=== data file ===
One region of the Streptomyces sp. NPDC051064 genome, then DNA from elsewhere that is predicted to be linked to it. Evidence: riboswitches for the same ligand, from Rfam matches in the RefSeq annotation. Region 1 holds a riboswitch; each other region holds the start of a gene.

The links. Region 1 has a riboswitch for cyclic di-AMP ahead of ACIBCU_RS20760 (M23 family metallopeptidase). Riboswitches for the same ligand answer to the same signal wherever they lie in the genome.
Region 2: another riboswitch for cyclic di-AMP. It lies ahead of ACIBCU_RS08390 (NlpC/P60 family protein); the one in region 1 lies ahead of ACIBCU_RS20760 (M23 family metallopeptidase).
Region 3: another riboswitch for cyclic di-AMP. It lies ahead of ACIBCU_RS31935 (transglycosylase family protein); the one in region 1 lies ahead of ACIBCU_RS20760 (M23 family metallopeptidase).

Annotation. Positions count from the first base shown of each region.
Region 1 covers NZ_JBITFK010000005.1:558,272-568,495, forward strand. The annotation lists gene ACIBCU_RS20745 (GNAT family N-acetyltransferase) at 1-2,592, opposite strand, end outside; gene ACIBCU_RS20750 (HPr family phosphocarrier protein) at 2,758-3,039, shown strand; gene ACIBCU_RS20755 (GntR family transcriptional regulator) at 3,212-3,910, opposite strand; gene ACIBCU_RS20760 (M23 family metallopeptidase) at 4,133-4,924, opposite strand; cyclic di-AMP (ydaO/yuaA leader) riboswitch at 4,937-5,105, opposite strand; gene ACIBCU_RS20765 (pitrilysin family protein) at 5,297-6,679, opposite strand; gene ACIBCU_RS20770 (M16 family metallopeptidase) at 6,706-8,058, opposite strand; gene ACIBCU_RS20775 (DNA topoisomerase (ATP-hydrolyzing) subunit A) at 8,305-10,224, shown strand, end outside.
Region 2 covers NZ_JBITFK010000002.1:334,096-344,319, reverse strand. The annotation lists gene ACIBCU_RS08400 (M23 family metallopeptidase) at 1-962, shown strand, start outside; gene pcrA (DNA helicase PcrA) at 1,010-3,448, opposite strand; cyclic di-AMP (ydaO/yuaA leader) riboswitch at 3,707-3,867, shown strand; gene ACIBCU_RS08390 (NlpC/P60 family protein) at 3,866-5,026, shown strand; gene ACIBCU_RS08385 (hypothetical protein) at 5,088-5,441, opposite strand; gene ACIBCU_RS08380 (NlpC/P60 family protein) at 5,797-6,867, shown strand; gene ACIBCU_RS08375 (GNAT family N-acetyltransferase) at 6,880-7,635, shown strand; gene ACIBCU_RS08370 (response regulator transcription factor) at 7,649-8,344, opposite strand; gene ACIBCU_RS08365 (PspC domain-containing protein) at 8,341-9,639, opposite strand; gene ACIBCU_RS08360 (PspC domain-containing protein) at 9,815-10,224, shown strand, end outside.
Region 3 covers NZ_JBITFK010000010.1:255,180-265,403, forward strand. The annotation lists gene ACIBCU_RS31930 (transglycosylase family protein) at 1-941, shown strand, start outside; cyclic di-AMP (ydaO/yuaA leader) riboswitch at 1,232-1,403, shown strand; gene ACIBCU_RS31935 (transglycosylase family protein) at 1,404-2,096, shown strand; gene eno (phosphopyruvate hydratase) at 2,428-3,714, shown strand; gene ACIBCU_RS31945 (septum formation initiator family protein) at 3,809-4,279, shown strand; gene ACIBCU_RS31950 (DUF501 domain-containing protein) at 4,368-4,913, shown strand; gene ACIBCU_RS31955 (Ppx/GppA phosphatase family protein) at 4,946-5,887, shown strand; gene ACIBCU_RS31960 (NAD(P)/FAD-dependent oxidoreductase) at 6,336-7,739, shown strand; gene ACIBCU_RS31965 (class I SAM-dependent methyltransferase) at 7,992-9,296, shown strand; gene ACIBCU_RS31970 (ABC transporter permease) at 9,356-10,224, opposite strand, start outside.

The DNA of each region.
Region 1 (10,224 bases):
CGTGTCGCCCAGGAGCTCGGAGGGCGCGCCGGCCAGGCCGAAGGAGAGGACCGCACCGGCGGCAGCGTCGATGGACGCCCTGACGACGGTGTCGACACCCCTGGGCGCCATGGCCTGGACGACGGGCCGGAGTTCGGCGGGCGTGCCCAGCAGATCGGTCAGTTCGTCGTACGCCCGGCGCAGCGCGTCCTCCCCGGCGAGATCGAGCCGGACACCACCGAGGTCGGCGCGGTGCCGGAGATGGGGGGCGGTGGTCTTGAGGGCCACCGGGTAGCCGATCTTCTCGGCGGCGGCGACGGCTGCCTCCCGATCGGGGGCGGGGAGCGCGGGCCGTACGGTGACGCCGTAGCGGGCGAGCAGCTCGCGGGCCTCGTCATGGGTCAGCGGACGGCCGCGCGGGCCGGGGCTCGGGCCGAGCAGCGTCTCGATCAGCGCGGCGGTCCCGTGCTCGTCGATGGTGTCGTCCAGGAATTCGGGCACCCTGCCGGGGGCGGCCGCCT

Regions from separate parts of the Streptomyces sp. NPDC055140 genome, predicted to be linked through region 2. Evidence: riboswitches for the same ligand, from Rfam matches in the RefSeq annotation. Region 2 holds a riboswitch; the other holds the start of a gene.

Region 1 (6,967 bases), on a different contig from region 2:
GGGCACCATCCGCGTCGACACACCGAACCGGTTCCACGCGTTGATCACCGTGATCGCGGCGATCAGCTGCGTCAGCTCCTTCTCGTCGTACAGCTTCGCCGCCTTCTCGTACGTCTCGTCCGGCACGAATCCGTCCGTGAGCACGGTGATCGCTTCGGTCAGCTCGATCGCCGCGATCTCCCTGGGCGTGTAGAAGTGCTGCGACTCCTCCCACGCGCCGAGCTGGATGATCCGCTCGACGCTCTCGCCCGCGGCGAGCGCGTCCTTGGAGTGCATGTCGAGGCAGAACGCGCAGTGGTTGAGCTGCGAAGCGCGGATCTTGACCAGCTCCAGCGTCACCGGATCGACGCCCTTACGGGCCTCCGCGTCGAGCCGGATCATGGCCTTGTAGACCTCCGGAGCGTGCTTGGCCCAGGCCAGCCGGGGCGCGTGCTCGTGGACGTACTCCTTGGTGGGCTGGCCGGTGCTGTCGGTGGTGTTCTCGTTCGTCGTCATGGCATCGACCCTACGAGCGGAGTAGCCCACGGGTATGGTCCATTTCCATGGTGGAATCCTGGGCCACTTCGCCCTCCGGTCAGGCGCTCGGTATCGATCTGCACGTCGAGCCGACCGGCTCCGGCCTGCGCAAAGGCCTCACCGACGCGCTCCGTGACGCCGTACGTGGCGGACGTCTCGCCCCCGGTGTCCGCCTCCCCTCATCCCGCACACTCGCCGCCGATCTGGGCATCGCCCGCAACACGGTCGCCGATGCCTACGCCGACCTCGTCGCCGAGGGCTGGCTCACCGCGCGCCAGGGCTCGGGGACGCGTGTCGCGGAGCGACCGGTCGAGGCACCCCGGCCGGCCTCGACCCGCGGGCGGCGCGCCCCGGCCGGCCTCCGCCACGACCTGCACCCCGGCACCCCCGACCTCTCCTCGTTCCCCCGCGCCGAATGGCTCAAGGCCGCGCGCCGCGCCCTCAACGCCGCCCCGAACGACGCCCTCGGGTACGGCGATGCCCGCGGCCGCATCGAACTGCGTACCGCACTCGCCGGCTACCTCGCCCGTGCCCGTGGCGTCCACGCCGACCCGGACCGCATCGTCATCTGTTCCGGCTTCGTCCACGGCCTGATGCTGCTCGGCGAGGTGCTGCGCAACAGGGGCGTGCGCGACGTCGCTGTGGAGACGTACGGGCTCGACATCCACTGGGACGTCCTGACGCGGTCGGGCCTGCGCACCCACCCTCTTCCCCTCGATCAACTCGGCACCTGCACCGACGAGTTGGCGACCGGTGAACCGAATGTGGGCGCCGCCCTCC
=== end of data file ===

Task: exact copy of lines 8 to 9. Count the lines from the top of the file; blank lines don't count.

Region 3 covers NZ_JBITFK010000010.1:255,180-265,403, forward strand. The annotation lists gene ACIBCU_RS31930 (transglycosylase family protein) at 1-941, shown strand, start outside; cyclic di-AMP (ydaO/yuaA leader) riboswitch at 1,232-1,403, shown strand; gene ACIBCU_RS31935 (transglycosylase family protein) at 1,404-2,096, shown strand; gene eno (phosphopyruvate hydratase) at 2,428-3,714, shown strand; gene ACIBCU_RS31945 (septum formation initiator family protein) at 3,809-4,279, shown strand; gene ACIBCU_RS31950 (DUF501 domain-containing protein) at 4,368-4,913, shown strand; gene ACIBCU_RS31955 (Ppx/GppA phosphatase family protein) at 4,946-5,887, shown strand; gene ACIBCU_RS31960 (NAD(P)/FAD-dependent oxidoreductase) at 6,336-7,739, shown strand; gene ACIBCU_RS31965 (class I SAM-dependent methyltransferase) at 7,992-9,296, shown strand; gene ACIBCU_RS31970 (ABC transporter permease) at 9,356-10,224, opposite strand, start outside.

The DNA of each region.